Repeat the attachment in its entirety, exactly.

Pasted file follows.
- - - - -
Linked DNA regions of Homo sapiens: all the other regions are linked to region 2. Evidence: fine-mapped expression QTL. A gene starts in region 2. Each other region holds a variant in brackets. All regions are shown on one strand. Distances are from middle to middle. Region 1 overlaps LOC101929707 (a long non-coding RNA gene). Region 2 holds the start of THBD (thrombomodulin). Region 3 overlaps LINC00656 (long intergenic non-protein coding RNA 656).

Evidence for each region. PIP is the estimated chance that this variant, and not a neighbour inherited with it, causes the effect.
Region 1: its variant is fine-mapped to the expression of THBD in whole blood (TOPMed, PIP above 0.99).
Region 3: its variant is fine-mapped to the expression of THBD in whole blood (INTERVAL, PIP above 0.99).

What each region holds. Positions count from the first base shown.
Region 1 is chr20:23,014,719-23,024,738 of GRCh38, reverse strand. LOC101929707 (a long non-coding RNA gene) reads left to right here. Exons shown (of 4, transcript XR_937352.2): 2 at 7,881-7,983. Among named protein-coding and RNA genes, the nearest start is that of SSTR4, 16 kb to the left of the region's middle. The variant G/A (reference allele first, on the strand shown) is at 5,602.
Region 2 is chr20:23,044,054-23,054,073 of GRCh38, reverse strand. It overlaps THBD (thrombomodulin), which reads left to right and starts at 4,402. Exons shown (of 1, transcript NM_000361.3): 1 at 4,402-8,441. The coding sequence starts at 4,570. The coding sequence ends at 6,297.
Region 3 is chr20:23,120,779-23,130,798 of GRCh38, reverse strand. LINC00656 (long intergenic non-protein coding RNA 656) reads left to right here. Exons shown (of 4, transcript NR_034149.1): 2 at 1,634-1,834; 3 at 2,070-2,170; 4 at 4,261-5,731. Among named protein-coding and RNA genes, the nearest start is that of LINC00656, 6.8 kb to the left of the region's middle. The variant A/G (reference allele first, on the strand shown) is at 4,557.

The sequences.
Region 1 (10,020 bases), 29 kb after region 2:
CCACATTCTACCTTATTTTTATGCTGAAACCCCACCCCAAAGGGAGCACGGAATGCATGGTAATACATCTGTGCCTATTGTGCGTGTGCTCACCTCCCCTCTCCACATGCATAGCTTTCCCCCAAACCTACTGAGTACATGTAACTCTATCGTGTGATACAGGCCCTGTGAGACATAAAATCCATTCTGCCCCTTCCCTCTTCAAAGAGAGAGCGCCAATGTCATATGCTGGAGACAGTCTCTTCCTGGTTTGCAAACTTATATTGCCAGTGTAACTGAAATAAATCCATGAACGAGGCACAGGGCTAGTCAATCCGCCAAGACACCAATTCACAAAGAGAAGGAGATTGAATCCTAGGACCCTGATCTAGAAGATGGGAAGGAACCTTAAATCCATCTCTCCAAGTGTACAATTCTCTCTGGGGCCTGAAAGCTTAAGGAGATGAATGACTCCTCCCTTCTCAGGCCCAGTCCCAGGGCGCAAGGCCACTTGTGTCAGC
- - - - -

Linked DNA regions of Homo sapiens: all the other regions are linked to region 2. Evidence: fine-mapped expression QTL. A gene starts in region 2. Each other region holds a variant in brackets. All regions are shown on one strand. Distances are from middle to middle. Region 1 overlaps LOC101929707 (a long non-coding RNA gene). Region 2 holds the start of THBD (thrombomodulin). Region 3 overlaps LINC00656 (long intergenic non-protein coding RNA 656).

Evidence for each region. PIP is the estimated chance that this variant, and not a neighbour inherited with it, causes the effect.
Region 1: its variant is fine-mapped to the expression of THBD in whole blood (TOPMed, PIP above 0.99).
Region 3: its variant is fine-mapped to the expression of THBD in whole blood (INTERVAL, PIP above 0.99).

What each region holds. Positions count from the first base shown.
Region 1 is chr20:23,014,719-23,024,738 of GRCh38, reverse strand. LOC101929707 (a long non-coding RNA gene) reads left to right here. Exons shown (of 4, transcript XR_937352.2): 2 at 7,881-7,983. Among named protein-coding and RNA genes, the nearest start is that of SSTR4, 16 kb to the left of the region's middle. The variant G/A (reference allele first, on the strand shown) is at 5,602.
Region 2 is chr20:23,044,054-23,054,073 of GRCh38, reverse strand. It overlaps THBD (thrombomodulin), which reads left to right and starts at 4,402. Exons shown (of 1, transcript NM_000361.3): 1 at 4,402-8,441. The coding sequence starts at 4,570. The coding sequence ends at 6,297.
Region 3 is chr20:23,120,779-23,130,798 of GRCh38, reverse strand. LINC00656 (long intergenic non-protein coding RNA 656) reads left to right here. Exons shown (of 4, transcript NR_034149.1): 2 at 1,634-1,834; 3 at 2,070-2,170; 4 at 4,261-5,731. Among named protein-coding and RNA genes, the nearest start is that of LINC00656, 6.8 kb to the left of the region's middle. The variant A/G (reference allele first, on the strand shown) is at 4,557.

The sequences.
Region 1 (10,020 bases), 29 kb after region 2:
CCACATTCTACCTTATTTTTATGCTGAAACCCCACCCCAAAGGGAGCACGGAATGCATGGTAATACATCTGTGCCTATTGTGCGTGTGCTCACCTCCCCTCTCCACATGCATAGCTTTCCCCCAAACCTACTGAGTACATGTAACTCTATCGTGTGATACAGGCCCTGTGAGACATAAAATCCATTCTGCCCCTTCCCTCTTCAAAGAGAGAGCGCCAATGTCATATGCTGGAGACAGTCTCTTCCTGGTTTGCAAACTTATATTGCCAGTGTAACTGAAATAAATCCATGAACGAGGCACAGGGCTAGTCAATCCGCCAAGACACCAATTCACAAAGAGAAGGAGATTGAATCCTAGGACCCTGATCTAGAAGATGGGAAGGAACCTTAAATCCATCTCTCCAAGTGTACAATTCTCTCTGGGGCCTGAAAGCTTAAGGAGATGAATGACTCCTCCCTTCTCAGGCCCAGTCCCAGGGCGCAAGGCCACTTGTGTCAGC